Until this year, UK employers had to acquire physical documents from their applicants as proof of the applicants’ right to work in the UK. Many have found this process outmoded and needlessly cumbersome, particularly in cases involving non-UK nationals, where there may be a lack of awareness about what constitutes a valid right to work. Now, in certain common situations UK employers may fulfil their legal responsibilities using an online Employer Checking Service. The service provides current, real-time information on migrants’ right-to-work status.
In a government press release about the change, Immigration Minister Caroline Nokes said the online service “makes the checks simpler for employers and provides greater security as they no longer need to rely on physical documents when checking migrants’ status, further reducing the risk of forged documents being presented. … Above all, our new checking service makes it easier than ever for migrants to view and prove their right to work in the UK.”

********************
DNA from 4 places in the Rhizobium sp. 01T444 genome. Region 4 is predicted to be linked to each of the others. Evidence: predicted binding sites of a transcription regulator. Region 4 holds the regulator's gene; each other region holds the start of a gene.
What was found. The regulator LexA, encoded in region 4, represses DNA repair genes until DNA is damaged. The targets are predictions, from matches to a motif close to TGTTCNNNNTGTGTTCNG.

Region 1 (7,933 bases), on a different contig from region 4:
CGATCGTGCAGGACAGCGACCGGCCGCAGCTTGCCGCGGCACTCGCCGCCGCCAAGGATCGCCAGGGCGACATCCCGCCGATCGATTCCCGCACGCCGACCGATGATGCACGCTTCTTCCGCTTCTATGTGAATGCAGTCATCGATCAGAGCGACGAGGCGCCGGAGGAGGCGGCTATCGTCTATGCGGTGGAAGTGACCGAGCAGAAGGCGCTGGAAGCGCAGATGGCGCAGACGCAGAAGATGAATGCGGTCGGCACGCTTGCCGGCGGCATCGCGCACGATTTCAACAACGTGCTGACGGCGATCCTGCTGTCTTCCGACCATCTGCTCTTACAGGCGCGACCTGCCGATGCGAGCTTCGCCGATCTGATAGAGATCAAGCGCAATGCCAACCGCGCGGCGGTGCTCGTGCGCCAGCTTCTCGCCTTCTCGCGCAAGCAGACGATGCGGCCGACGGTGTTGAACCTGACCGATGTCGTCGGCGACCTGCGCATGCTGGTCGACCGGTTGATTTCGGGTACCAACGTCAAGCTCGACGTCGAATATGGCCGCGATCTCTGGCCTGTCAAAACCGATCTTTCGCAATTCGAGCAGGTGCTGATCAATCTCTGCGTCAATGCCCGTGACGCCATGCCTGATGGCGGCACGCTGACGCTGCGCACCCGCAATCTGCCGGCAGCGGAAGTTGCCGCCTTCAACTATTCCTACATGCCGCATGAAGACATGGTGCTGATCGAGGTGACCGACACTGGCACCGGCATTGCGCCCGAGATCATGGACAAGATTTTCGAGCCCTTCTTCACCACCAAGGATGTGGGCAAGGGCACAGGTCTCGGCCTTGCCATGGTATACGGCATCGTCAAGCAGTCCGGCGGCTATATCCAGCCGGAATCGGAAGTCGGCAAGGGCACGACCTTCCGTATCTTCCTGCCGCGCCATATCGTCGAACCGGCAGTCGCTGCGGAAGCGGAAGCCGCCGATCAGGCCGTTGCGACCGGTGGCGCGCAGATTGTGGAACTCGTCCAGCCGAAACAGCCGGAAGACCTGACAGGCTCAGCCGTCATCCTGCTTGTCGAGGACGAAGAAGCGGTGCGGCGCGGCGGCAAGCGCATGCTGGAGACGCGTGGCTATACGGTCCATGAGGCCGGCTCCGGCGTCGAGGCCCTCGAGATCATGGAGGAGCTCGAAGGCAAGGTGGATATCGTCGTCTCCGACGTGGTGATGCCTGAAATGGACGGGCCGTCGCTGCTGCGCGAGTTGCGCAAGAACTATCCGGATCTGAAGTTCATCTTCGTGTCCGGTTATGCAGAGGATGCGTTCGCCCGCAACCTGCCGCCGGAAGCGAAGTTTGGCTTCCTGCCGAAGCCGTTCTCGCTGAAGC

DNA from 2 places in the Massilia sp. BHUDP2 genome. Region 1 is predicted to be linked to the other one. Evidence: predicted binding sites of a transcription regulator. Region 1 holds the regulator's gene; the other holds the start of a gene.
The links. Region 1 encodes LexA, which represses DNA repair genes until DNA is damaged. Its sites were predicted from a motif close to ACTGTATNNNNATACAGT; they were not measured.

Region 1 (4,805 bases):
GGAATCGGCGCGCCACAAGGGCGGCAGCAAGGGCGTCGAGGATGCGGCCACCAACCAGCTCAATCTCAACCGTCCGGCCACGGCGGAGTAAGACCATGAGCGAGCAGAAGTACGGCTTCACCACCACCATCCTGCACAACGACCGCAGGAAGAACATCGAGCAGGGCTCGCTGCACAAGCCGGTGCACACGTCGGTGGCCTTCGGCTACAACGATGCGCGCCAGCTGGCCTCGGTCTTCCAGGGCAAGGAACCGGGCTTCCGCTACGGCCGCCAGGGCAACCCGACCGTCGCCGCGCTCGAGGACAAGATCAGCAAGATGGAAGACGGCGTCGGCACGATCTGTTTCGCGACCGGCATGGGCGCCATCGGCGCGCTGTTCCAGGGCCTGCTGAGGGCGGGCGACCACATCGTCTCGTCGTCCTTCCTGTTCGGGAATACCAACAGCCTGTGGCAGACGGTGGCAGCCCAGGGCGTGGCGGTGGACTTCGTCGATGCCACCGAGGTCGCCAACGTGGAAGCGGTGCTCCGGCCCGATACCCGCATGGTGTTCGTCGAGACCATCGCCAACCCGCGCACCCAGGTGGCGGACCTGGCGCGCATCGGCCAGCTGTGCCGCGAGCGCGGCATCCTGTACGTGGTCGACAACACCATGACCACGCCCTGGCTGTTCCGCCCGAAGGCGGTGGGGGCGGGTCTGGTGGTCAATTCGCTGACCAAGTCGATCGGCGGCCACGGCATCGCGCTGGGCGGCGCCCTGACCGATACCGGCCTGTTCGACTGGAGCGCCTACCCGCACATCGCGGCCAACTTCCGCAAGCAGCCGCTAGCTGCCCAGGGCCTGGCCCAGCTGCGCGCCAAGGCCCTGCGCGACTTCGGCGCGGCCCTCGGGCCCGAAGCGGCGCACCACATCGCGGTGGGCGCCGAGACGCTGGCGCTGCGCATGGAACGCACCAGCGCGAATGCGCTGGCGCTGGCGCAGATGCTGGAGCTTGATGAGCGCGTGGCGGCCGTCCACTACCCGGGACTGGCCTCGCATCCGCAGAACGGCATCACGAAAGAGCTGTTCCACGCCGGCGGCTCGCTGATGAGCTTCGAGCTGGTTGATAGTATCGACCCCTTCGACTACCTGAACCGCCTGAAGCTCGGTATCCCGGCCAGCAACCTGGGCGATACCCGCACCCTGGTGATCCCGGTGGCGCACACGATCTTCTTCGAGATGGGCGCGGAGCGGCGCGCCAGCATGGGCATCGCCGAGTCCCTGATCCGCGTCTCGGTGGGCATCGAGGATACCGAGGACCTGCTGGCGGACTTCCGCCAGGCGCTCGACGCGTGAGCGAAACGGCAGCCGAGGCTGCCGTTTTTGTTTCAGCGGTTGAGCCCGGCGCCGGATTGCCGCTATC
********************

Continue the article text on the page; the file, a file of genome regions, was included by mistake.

Who can use the new service
The online service is voluntary for both employers and individuals. For their part, migrant workers may prove their legal work status either by using the new the online checking service or the long-standing physical document checking service.
It should be noted that for UK nationals and some non-UK nationals, the document checking service will remain the only option. The online checking service may be used by nationals of European Economic Area (EEA) countries who have settled status under the EU Settlement Scheme (put in place to allow EEA citizens to remain in the UK after Brexit). Non-EEA nationals holding biometric residence permits or biometric residence cards may also use the online service. Others must continue to demonstrate their right to work through approved physical documents, such as passports.
The online process
The process for using the online system involves the individual applicant viewing their own Home Office right-to-work information. They may if they choose share the information with their prospective employer by providing a share code, which is valid for 30 days.
The employer can access the individual’s record by entering the share code and the individual’s date of birth on the employer’s section of the online system. The employer’s section is called “View a job applicant’s right to work details.” The Employer’s Guide to Right to Work Checks clarifies that employers must access the employer’s section of the system to verify right to work, and that employers “will not establish a statutory excuse by viewing the migrant part of the service.”